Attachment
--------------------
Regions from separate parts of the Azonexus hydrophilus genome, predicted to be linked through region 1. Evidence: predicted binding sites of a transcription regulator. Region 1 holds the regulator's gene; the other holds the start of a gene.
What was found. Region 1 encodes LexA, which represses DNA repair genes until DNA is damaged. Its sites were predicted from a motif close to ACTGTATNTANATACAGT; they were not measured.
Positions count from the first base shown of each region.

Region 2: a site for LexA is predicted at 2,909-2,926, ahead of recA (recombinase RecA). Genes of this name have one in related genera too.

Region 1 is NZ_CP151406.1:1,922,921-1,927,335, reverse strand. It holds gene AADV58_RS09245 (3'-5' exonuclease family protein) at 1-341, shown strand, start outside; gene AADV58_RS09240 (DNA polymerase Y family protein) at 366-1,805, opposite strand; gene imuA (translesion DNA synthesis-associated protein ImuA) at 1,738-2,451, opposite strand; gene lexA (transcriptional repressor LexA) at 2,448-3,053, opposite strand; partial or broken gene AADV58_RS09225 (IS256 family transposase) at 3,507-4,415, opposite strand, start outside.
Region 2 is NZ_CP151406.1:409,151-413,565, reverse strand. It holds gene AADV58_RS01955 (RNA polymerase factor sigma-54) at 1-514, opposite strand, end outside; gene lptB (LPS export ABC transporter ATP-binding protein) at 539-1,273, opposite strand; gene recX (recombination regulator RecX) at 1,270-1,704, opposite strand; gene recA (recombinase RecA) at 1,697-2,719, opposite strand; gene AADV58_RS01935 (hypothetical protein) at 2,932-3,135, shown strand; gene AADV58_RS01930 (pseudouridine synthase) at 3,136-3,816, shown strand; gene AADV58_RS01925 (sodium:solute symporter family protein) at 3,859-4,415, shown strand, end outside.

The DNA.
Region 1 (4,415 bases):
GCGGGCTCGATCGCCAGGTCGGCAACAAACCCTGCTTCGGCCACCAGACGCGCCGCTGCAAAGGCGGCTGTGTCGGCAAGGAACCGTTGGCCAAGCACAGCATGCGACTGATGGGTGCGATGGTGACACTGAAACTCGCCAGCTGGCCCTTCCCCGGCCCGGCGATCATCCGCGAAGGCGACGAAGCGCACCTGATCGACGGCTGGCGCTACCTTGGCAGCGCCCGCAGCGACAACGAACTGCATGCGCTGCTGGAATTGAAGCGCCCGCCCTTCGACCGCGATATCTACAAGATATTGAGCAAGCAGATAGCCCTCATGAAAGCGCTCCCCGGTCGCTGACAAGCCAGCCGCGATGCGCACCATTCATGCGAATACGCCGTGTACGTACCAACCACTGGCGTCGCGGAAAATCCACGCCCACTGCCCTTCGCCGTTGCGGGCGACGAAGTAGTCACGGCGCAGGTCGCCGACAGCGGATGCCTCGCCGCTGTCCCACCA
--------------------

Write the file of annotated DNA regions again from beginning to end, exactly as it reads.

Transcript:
Regions from separate parts of the Azonexus hydrophilus genome, predicted to be linked through region 1. Evidence: predicted binding sites of a transcription regulator. Region 1 holds the regulator's gene; the other holds the start of a gene.
What was found. Region 1 encodes LexA, which represses DNA repair genes until DNA is damaged. Its sites were predicted from a motif close to ACTGTATNTANATACAGT; they were not measured.
Positions count from the first base shown of each region.

Region 2: a site for LexA is predicted at 2,909-2,926, ahead of recA (recombinase RecA). Genes of this name have one in related genera too.

Region 1 is NZ_CP151406.1:1,922,921-1,927,335, reverse strand. It holds gene AADV58_RS09245 (3'-5' exonuclease family protein) at 1-341, shown strand, start outside; gene AADV58_RS09240 (DNA polymerase Y family protein) at 366-1,805, opposite strand; gene imuA (translesion DNA synthesis-associated protein ImuA) at 1,738-2,451, opposite strand; gene lexA (transcriptional repressor LexA) at 2,448-3,053, opposite strand; partial or broken gene AADV58_RS09225 (IS256 family transposase) at 3,507-4,415, opposite strand, start outside.
Region 2 is NZ_CP151406.1:409,151-413,565, reverse strand. It holds gene AADV58_RS01955 (RNA polymerase factor sigma-54) at 1-514, opposite strand, end outside; gene lptB (LPS export ABC transporter ATP-binding protein) at 539-1,273, opposite strand; gene recX (recombination regulator RecX) at 1,270-1,704, opposite strand; gene recA (recombinase RecA) at 1,697-2,719, opposite strand; gene AADV58_RS01935 (hypothetical protein) at 2,932-3,135, shown strand; gene AADV58_RS01930 (pseudouridine synthase) at 3,136-3,816, shown strand; gene AADV58_RS01925 (sodium:solute symporter family protein) at 3,859-4,415, shown strand, end outside.

The DNA.
Region 1 (4,415 bases):
GCGGGCTCGATCGCCAGGTCGGCAACAAACCCTGCTTCGGCCACCAGACGCGCCGCTGCAAAGGCGGCTGTGTCGGCAAGGAACCGTTGGCCAAGCACAGCATGCGACTGATGGGTGCGATGGTGACACTGAAACTCGCCAGCTGGCCCTTCCCCGGCCCGGCGATCATCCGCGAAGGCGACGAAGCGCACCTGATCGACGGCTGGCGCTACCTTGGCAGCGCCCGCAGCGACAACGAACTGCATGCGCTGCTGGAATTGAAGCGCCCGCCCTTCGACCGCGATATCTACAAGATATTGAGCAAGCAGATAGCCCTCATGAAAGCGCTCCCCGGTCGCTGACAAGCCAGCCGCGATGCGCACCATTCATGCGAATACGCCGTGTACGTACCAACCACTGGCGTCGCGGAAAATCCACGCCCACTGCCCTTCGCCGTTGCGGGCGACGAAGTAGTCACGGCGCAGGTCGCCGACAGCGGATGCCTCGCCGCTGTCCCACCA